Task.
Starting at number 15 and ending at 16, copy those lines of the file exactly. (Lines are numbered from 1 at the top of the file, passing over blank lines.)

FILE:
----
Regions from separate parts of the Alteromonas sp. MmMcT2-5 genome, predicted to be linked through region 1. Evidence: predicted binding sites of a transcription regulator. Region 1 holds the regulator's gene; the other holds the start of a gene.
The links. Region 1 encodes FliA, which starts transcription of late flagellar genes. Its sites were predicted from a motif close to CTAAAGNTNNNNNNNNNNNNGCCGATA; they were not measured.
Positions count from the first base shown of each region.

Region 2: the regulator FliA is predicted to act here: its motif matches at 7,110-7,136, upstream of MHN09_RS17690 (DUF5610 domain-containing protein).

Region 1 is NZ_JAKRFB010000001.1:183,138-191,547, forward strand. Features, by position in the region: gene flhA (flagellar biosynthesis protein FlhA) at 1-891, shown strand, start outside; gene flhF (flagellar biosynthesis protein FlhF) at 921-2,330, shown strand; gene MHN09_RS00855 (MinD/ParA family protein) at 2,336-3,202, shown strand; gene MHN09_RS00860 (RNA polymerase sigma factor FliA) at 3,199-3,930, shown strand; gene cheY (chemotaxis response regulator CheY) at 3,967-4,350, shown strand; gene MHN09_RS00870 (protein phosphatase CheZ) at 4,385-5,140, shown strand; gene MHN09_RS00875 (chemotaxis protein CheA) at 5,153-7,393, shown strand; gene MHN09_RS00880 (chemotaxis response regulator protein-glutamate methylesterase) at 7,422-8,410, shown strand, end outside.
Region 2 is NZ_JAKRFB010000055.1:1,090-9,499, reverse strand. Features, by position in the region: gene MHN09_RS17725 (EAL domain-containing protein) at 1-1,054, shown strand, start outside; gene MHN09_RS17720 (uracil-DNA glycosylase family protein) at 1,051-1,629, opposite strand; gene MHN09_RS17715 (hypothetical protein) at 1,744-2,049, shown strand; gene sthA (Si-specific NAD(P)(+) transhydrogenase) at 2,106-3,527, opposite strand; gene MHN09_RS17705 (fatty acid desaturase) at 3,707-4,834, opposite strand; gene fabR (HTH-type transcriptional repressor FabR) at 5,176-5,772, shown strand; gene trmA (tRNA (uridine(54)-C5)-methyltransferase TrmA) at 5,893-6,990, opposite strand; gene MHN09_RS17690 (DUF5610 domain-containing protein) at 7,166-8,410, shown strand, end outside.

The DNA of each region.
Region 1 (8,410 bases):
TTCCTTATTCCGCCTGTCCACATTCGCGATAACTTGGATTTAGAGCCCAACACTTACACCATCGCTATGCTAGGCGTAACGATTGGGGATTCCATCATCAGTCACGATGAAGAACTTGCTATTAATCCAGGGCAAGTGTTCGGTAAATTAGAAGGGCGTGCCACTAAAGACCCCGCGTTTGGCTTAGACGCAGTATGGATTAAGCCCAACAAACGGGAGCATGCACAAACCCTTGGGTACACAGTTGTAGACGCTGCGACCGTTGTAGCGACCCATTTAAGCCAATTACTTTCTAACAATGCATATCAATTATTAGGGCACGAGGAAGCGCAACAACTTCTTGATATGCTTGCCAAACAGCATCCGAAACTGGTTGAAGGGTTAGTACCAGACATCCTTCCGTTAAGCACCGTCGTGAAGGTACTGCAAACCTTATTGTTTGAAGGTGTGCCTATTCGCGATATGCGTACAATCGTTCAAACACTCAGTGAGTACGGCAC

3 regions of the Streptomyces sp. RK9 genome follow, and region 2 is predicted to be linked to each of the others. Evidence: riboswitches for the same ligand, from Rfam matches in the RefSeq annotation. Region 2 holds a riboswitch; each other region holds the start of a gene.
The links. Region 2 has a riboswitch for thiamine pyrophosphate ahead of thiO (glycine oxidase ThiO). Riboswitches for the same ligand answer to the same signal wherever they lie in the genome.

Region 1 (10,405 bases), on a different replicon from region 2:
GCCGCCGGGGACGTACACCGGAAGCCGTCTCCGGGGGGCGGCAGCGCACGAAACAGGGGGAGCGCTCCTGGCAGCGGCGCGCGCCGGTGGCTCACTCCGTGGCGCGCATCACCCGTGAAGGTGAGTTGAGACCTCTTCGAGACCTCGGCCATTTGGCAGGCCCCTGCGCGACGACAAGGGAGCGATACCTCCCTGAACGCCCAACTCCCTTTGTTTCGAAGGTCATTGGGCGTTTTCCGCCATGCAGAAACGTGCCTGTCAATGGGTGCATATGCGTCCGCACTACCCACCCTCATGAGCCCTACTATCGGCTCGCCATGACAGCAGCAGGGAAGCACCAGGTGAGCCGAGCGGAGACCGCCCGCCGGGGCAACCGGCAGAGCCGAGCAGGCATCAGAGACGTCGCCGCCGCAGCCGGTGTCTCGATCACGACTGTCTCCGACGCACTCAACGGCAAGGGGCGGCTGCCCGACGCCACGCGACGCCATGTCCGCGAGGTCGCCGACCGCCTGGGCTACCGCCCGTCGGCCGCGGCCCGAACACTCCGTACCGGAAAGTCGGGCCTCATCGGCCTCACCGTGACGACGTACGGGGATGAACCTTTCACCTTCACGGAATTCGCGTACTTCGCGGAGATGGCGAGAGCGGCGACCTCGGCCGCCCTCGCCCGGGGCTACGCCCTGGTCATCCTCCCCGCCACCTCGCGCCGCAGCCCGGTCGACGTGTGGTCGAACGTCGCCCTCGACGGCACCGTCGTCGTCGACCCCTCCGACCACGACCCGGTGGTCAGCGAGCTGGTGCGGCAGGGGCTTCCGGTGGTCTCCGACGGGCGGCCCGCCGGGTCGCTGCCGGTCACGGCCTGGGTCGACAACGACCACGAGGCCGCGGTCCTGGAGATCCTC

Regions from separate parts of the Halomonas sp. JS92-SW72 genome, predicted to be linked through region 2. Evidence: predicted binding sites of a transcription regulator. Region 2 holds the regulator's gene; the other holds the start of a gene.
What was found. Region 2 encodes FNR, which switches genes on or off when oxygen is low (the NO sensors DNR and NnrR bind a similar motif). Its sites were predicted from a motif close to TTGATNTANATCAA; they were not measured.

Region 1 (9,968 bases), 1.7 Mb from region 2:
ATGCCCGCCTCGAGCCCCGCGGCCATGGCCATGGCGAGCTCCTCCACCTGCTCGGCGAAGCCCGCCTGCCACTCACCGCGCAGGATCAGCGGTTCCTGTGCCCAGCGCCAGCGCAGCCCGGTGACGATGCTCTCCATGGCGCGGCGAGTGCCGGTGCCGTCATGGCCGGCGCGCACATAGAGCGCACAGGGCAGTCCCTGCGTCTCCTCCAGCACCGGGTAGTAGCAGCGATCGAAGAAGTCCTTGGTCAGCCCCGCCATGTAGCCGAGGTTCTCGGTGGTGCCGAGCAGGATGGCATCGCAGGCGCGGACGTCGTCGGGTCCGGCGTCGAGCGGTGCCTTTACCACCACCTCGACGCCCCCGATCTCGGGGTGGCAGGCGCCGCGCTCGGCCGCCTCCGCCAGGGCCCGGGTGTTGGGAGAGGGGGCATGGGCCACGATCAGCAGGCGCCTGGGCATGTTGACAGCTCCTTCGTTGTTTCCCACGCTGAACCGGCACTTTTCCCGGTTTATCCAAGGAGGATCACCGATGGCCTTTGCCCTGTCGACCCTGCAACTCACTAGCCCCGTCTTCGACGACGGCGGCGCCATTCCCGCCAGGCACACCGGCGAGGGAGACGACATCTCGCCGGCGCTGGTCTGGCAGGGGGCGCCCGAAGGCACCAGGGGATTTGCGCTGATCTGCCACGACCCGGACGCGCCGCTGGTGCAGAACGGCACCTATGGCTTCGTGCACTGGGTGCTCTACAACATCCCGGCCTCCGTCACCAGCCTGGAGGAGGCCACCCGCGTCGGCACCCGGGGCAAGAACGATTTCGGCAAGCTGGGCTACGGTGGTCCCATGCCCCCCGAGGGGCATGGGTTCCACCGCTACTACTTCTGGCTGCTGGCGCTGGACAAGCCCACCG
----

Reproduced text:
What was found. Region 2 encodes FNR, which switches genes on or off when oxygen is low (the NO sensors DNR and NnrR bind a similar motif). Its sites were predicted from a motif close to TTGATNTANATCAA; they were not measured.

Region 1 (9,968 bases), 1.7 Mb from region 2: